May 13, 2022
Bioscience startup and SLAS Ignite Award winner BennuBio, Inc. leverages flow cytometry to analyze samples regardless of particle size or sample volume. Learn more about how the company is translating their technology for life sciences.

“We keep the end goal front and center at all times,” says Steve Graves, Ph.D., CEO and founder of BennuBio, Inc., (Albuquerque, NM, USA). “Our goal is to develop flow cytometry tools for the study of model systems for improved discovery of life-saving drugs and diagnostics to help researchers do rare cell detection.”

While flow cytometry provides highly sensitive multiparameter analysis of cells and particles, its use has been limited to a single-focused sample stream. Applications for rare cell analysis in a high cellular background – such as circulating tumor cells and fetal cells in maternal blood – require a different approach.

Our team saw the ability of flow-based analysis approaches being underutilized for both rare cells and large particles in part because of technical limitations. That’s where our idea of essentially doing high-throughput parallel acoustic focusing systems emerged,” Graves explains, adding that the foundational technology behind BennuBio first emerged while he and other company executives were researchers at The National Flow Cytometry Resource (NFCR) in the Bioscience Division at Los Alamos National Laboratory, (Los Alamos, NM, USA).


Their research eventually became the Velocyt®, a rapid, large particle analysis system that accommodates multi-cellular spheroids and single cell analyses at 10-100x flow volume and event rates. The Velocyt’s patented system generates parallel flow streams with acoustic standing waves driven at megahertz frequencies in a flow channel that has acoustically reflective walls. This acoustic force drives particles that have higher density and that are less compressible than the surrounding fluid into pressure nodes. The innovative technology earned BennuBio the 2022 SLAS Ignite Award, a $5,000 cash prize that is presented to the most promising SLAS Innovation AveNEW participant.

“We developed robust optics across many parallel flow streams to solve our customer’s workflow problems in an effective way,” Graves continues. “The ability to screen large particles with high volumetric throughput is going to help pharmaceutical companies do 3D tissue model screening for personalized medicine, cancer and immunotherapy research.”

In 2017, after Graves decided to commercialize the technology, he found a good match between his research pursuits and the commercial translation philosophy found at the Center for Biomedical Engineering and Department of Chemical and Biological Engineering, University of New Mexico (UNM; Albuquerque, NM, USA).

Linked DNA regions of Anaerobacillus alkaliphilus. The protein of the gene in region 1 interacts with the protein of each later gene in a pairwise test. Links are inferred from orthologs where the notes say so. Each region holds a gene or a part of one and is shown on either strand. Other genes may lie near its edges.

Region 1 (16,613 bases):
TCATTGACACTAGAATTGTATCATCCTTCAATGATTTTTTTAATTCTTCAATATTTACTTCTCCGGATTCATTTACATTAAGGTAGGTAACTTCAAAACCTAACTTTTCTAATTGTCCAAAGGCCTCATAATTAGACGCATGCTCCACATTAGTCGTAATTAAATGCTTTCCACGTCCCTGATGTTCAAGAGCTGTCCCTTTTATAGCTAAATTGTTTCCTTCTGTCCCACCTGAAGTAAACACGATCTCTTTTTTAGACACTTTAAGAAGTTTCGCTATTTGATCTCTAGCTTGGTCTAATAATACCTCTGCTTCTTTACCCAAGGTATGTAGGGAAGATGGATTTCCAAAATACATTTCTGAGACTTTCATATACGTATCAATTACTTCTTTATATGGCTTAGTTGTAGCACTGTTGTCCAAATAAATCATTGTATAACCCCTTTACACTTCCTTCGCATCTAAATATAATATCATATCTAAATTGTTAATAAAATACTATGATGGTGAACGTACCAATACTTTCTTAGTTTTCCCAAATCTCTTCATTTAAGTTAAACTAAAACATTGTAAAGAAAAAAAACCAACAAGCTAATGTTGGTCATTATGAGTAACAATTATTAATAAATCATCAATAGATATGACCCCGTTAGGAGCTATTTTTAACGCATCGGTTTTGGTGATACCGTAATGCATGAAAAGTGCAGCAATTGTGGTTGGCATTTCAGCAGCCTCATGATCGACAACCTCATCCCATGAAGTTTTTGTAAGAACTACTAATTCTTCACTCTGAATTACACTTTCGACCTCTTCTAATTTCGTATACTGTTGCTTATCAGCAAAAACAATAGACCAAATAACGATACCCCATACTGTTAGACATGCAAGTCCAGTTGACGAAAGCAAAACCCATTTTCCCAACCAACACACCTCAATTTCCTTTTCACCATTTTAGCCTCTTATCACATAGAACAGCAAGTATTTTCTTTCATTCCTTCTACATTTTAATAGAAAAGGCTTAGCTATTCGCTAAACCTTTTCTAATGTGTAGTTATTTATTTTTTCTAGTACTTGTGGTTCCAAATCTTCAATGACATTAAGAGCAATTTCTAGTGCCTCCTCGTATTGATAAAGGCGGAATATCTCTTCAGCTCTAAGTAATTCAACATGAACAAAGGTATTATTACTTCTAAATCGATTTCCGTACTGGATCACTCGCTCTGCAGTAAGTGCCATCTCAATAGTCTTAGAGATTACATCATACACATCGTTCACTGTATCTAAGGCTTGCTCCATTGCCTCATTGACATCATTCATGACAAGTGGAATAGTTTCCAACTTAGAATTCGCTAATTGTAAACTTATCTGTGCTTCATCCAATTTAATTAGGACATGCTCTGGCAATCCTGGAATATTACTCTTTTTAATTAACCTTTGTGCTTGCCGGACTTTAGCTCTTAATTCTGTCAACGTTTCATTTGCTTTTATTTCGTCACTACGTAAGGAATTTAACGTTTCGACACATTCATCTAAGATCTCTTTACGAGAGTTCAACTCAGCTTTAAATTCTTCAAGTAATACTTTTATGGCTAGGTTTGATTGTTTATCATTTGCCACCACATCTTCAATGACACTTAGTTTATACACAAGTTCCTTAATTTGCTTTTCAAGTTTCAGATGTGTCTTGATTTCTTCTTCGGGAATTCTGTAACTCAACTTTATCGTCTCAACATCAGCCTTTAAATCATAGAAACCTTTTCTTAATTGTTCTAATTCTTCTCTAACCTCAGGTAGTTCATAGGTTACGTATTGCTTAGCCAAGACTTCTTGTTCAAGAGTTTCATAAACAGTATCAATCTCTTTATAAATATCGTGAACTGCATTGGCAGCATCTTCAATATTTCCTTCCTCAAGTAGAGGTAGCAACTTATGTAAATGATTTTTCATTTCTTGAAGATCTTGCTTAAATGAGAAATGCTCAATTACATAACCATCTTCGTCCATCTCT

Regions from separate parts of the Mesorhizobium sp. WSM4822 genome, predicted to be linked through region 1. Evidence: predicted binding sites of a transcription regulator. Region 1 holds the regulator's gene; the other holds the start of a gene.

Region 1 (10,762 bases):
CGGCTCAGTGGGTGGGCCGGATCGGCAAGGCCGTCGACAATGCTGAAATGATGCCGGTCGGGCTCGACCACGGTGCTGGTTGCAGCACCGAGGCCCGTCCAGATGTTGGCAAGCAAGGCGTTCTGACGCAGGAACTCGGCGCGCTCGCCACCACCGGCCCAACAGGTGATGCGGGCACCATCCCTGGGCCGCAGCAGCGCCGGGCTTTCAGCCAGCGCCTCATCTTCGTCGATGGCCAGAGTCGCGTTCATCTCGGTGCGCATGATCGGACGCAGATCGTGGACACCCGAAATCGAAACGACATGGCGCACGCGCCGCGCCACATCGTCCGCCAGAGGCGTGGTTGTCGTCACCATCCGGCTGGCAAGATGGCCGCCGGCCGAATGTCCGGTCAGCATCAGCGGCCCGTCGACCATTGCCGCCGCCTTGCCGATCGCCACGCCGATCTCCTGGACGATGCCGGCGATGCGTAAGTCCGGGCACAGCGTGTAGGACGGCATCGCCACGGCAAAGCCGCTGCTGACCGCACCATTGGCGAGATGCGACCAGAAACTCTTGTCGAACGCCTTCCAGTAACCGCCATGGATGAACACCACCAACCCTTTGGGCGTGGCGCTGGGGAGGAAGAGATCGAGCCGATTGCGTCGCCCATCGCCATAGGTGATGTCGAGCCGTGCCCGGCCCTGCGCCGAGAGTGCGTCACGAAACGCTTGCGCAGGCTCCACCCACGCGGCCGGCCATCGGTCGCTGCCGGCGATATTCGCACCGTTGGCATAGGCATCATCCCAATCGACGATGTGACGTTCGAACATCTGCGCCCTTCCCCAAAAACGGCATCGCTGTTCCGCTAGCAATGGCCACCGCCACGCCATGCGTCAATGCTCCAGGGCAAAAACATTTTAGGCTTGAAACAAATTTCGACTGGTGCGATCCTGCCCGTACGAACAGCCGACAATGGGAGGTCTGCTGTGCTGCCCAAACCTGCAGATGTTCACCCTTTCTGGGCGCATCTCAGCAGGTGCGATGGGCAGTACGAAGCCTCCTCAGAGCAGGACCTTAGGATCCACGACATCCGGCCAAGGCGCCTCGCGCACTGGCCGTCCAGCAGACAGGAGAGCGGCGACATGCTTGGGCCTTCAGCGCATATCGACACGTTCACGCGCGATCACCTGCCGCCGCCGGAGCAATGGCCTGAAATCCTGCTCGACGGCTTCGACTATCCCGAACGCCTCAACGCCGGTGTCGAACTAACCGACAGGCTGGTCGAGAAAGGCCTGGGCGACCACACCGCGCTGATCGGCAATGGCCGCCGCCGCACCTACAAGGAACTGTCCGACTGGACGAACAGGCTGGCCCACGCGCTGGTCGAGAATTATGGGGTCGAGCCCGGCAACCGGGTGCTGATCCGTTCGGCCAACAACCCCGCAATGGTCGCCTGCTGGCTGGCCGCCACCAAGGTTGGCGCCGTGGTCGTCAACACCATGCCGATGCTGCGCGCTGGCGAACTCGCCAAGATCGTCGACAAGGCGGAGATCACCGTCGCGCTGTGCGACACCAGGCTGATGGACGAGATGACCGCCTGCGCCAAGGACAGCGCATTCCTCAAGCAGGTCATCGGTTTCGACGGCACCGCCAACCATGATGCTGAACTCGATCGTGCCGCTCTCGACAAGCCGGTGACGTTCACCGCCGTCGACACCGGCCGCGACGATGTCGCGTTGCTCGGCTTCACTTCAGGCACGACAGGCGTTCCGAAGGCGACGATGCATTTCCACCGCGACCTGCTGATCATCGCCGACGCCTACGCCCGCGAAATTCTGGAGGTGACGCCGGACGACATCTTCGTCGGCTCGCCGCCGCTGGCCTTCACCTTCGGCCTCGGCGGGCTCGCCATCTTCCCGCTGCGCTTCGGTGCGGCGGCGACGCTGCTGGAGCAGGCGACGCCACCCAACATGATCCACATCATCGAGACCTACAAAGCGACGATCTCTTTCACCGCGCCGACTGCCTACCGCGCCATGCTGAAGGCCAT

“In the early stages of commercializing, I think you need to make certain you’re comfortable with the mechanism used to translate the technology,” says Graves. “I preferred the university mechanism. I advise others to make certain that how translation happens matches your personal goals. It’s unrealistic to think that a large institution can change policies for your project.”

In 2018, with the help of a New Mexico-based small business incubator known as WESST, the team launched BennuBio, Inc., to focus on commercializing their technology by transitioning it out of the university and growing other areas of research for translation. The Velocyt, which was licensed from UNM, is being further enhanced and developed with funding from Tramway Venture Partners, Cowin Venture, Cottonwood Technology Fund and Sun Mountain Capital.

“It’s hard to have an impact with an instrument that’s in a single laboratory,” says Graves. “That’s why we wanted to commercialize the technology to get it to more users. Our hope is to not only improve processes, but to also improve information content for medical and pharmaceutical research.”

In 2020, BennuBio won a $1 million National Institutes of Health (NIH) Small Business Innovation Research (SBIR) grant to advance their technology for medical diagnostics and drug discovery. This funding enabled BennuBio to move to a larger facility more than a year ago to consolidate engineering, administrative and laboratory in one building.

“The future for BennuBio is very bright,” says Graves. “We’re growing the company quickly, and we expect our technology to start making large market penetration very soon. We’re not 100 percent certain of the growth path, but we’re certain we’re going to grow. We’re looking for both partnerships and opportunities to directly grow as a company.”


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